Schmun consists of 2 eggs lightly beaten, a cup of milk, a cup of flour, and a pinch of salt, whisked ’til smooth and fried to golden goodness in a liberally buttered hot cast iron skillet. About mid-way through, you start cutting the ‘big pancake’ into smaller pieces — similar to when the smaller space ships broke off from the Mother Ship in “Independence Day” — and continue frying the ‘independent’ pieces until all the sides are nicely browned. Add more butter… if needed? (That wasn’t a trick question.) Serve immediately with warm maple syrup.

I cooked with that skillet for the first time when I made meals for my folks on the ol’ Norge last year, and it primarily served as a sauté pan. (Mom developed a penchant for microwave cooking during the last decade and got rid of her ‘other’ pans.) Thanks heavens she kept the cast iron! I had yet to discover its wonders.

Then, last fall my sister came bearing a heavy box when she visited. Not only had Mom sent the skillets and griddle, she included two slightly battered lids — one large and one small. Anybody remember those? (I sent the larger one back with my Sis for her efforts, and to share the skillet love!)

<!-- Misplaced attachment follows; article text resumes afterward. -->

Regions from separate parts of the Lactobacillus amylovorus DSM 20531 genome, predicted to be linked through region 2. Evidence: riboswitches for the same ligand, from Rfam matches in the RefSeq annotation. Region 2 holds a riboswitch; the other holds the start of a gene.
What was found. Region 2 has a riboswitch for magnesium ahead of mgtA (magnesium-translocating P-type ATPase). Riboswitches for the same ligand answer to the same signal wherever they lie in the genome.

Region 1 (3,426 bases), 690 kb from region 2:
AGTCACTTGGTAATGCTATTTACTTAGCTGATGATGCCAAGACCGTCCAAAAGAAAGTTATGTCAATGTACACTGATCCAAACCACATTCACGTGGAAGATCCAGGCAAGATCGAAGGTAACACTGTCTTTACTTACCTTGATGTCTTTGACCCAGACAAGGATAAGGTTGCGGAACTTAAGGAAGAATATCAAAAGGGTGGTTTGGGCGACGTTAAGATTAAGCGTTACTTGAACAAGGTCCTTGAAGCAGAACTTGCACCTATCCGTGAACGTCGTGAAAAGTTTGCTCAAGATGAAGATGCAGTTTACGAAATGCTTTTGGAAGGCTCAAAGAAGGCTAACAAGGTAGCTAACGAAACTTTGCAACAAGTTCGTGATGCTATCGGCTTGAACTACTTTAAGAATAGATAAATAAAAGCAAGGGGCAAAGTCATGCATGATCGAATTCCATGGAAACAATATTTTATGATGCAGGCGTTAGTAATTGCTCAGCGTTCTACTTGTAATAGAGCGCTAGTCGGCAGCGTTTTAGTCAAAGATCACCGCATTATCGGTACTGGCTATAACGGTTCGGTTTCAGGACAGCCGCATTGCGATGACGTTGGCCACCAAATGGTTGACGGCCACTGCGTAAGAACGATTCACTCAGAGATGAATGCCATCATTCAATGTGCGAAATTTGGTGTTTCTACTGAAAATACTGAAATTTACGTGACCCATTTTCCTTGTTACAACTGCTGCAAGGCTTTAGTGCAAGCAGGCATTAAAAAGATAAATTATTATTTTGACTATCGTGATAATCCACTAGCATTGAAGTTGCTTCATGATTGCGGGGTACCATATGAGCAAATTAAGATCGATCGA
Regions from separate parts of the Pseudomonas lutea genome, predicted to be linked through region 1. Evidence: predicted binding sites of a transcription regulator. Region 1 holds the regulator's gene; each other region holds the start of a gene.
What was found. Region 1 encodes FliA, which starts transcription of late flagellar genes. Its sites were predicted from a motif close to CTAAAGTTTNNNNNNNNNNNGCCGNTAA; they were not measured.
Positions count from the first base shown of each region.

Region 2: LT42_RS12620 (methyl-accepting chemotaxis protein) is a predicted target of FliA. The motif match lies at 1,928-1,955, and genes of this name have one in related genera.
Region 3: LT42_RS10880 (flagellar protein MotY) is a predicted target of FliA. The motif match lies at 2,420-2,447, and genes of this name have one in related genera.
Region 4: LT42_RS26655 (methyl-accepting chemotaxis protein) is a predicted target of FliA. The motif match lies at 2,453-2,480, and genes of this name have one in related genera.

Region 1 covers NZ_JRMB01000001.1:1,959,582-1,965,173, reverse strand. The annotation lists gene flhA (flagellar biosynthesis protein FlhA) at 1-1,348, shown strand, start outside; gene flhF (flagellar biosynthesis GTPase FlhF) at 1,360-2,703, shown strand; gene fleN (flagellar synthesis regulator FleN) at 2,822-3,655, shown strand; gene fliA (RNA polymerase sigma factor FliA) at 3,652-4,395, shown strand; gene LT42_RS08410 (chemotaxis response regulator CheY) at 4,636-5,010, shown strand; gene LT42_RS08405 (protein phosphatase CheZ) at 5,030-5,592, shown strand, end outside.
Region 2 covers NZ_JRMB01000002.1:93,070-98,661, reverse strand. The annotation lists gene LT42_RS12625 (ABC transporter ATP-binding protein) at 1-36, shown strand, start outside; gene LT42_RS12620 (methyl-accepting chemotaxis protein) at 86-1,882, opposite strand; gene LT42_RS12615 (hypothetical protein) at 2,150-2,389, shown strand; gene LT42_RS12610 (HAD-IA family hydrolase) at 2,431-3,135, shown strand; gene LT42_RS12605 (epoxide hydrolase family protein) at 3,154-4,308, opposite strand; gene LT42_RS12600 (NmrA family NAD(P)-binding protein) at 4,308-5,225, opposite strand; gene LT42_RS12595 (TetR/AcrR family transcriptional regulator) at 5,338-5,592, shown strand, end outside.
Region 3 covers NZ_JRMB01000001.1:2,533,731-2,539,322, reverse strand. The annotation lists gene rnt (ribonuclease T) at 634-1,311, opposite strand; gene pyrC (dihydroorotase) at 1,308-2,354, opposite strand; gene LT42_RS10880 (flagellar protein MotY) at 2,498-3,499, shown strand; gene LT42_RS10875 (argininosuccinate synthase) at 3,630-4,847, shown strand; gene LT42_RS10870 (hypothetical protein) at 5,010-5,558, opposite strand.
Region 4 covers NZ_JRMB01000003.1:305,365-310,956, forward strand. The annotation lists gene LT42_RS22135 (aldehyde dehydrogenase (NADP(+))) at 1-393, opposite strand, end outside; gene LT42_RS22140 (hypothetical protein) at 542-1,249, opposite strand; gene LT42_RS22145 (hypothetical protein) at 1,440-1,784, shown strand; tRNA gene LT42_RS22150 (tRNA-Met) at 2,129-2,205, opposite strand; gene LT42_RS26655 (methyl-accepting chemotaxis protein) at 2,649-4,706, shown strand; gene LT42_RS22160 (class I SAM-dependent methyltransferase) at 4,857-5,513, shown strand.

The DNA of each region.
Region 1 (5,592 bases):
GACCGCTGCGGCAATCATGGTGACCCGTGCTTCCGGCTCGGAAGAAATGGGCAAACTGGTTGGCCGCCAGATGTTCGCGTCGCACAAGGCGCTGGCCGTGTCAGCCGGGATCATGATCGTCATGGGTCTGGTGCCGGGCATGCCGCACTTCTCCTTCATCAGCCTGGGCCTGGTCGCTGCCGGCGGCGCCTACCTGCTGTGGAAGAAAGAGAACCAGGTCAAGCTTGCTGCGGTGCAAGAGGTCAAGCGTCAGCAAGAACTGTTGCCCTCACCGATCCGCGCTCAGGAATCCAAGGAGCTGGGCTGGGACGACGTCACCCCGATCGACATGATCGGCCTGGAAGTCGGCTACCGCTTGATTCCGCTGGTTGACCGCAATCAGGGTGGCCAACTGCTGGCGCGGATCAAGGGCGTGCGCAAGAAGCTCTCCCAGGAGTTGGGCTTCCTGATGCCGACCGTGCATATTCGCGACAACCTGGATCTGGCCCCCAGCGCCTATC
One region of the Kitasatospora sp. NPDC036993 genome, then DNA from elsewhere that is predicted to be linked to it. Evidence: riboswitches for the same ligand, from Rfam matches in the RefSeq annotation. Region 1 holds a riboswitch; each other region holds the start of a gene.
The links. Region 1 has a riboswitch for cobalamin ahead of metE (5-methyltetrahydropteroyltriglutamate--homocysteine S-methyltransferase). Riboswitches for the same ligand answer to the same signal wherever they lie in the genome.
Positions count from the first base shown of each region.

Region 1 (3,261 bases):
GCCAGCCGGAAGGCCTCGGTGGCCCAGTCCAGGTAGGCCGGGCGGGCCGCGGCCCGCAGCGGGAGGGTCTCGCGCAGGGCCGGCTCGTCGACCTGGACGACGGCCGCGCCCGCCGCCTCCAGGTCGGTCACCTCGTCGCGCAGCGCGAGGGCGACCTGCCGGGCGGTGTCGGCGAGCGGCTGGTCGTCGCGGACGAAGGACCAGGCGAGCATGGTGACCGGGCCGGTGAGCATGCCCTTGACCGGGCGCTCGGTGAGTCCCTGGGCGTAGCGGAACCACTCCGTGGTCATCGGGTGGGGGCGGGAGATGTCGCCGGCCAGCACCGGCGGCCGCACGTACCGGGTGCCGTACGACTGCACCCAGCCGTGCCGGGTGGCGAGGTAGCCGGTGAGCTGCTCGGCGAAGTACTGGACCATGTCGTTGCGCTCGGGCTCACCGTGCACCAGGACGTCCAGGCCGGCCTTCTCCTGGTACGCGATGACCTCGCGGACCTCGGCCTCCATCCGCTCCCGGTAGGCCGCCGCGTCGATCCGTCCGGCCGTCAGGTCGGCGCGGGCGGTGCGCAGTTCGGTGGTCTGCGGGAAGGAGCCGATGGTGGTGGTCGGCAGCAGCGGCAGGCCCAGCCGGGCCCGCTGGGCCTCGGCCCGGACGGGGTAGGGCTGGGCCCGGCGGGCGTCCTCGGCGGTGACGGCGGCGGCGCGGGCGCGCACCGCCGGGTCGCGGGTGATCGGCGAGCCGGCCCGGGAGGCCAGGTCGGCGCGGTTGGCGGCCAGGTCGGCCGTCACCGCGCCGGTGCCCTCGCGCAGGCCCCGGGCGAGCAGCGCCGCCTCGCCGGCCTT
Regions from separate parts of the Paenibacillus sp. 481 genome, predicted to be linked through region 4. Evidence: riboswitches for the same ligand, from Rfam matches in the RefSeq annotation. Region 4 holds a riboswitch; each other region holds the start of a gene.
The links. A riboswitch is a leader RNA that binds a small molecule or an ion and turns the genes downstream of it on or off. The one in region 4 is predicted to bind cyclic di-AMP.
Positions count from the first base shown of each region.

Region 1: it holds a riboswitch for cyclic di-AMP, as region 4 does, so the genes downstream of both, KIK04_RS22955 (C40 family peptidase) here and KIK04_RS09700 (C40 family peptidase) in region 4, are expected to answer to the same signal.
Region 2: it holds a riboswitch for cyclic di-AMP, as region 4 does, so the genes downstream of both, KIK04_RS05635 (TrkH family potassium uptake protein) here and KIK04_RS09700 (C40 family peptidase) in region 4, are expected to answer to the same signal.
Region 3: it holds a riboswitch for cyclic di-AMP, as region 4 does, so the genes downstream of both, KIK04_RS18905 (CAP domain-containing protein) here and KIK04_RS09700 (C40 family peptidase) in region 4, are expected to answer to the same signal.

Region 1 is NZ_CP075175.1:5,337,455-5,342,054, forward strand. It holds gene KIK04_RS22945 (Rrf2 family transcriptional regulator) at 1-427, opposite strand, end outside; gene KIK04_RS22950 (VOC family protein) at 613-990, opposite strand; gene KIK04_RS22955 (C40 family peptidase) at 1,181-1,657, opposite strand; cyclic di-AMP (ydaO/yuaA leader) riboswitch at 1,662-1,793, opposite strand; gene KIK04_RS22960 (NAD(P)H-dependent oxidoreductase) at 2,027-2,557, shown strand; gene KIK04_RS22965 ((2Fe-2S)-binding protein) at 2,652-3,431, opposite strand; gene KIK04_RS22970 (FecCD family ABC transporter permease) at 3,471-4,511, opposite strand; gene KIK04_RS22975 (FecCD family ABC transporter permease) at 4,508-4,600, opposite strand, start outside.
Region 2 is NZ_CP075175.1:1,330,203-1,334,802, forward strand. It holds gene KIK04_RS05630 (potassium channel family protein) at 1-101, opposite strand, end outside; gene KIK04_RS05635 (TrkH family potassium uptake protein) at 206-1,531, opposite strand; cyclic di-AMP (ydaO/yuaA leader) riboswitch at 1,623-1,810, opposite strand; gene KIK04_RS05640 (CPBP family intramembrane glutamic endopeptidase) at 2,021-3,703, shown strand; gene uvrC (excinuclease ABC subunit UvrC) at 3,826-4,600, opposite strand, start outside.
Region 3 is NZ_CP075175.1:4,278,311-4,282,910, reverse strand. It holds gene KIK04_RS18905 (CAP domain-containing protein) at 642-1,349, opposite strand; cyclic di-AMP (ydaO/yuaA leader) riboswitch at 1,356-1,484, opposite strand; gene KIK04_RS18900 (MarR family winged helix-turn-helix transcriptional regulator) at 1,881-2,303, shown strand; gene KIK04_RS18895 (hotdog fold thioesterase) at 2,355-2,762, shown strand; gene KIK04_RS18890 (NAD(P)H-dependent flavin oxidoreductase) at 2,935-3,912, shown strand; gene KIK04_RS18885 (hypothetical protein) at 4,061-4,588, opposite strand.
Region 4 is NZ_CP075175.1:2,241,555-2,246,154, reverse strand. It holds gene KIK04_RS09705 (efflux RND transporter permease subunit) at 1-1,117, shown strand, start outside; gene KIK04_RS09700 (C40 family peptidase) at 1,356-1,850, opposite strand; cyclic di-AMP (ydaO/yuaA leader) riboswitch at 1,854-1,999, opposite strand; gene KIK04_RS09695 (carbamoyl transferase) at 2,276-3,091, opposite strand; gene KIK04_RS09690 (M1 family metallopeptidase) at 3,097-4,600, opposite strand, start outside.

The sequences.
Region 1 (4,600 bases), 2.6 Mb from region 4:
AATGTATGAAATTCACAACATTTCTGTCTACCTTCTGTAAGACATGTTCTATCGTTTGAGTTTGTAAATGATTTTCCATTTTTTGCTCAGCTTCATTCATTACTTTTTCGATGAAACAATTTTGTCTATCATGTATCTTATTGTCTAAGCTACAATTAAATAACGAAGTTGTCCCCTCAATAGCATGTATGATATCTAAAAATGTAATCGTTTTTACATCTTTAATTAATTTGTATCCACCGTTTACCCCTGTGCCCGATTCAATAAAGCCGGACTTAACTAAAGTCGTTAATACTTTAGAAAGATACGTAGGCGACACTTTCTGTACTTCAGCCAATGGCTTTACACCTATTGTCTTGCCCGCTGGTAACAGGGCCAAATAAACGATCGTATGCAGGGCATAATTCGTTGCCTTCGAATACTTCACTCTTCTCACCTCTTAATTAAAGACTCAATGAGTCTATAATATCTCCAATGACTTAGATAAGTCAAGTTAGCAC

Skillet Love 2

Lo and behold this summer, my garden began producing a bounty of veggies — particularly grape tomatoes, or so the label said. (They’re more the size of a plum tomato!) Previous assumptions ‘cast’ aside (I know…), I began to experiment with my skillet stash with divine results.

Tomatoes 1

A drizzle of extra virgin olive oil, some sliced tomatoes combined with summer squash, a sprinkle of cracked pepper and sea salt (or Pink Himalayan), and possibly Greek seasoning (or whatever ‘flavor of the day’ tickles my fancy — my adjunct seasonings vary every time, such fun!), and in ten minutes or less supper’s on the table. (Or at least my supper… ) The kitchen also doesn’t heat up from steaming and/or roasting.

I adore cast iron cooking!

No need to be concerned about tomato’s acidity on the skillets — or me. (By the way, that’s not intended as ‘medical advice.’) I did some research and nearly every article said it was a matter of ‘seasoning’ to thwart any ill-effects. Start with a well-seasoned skillet; re-season as needed. FYI, the contrary articles said ‘use your judgment.’ Done deal. I’m pretty sure my skillets have built up a protective coating after a century — plus I take good care of them. (And me!)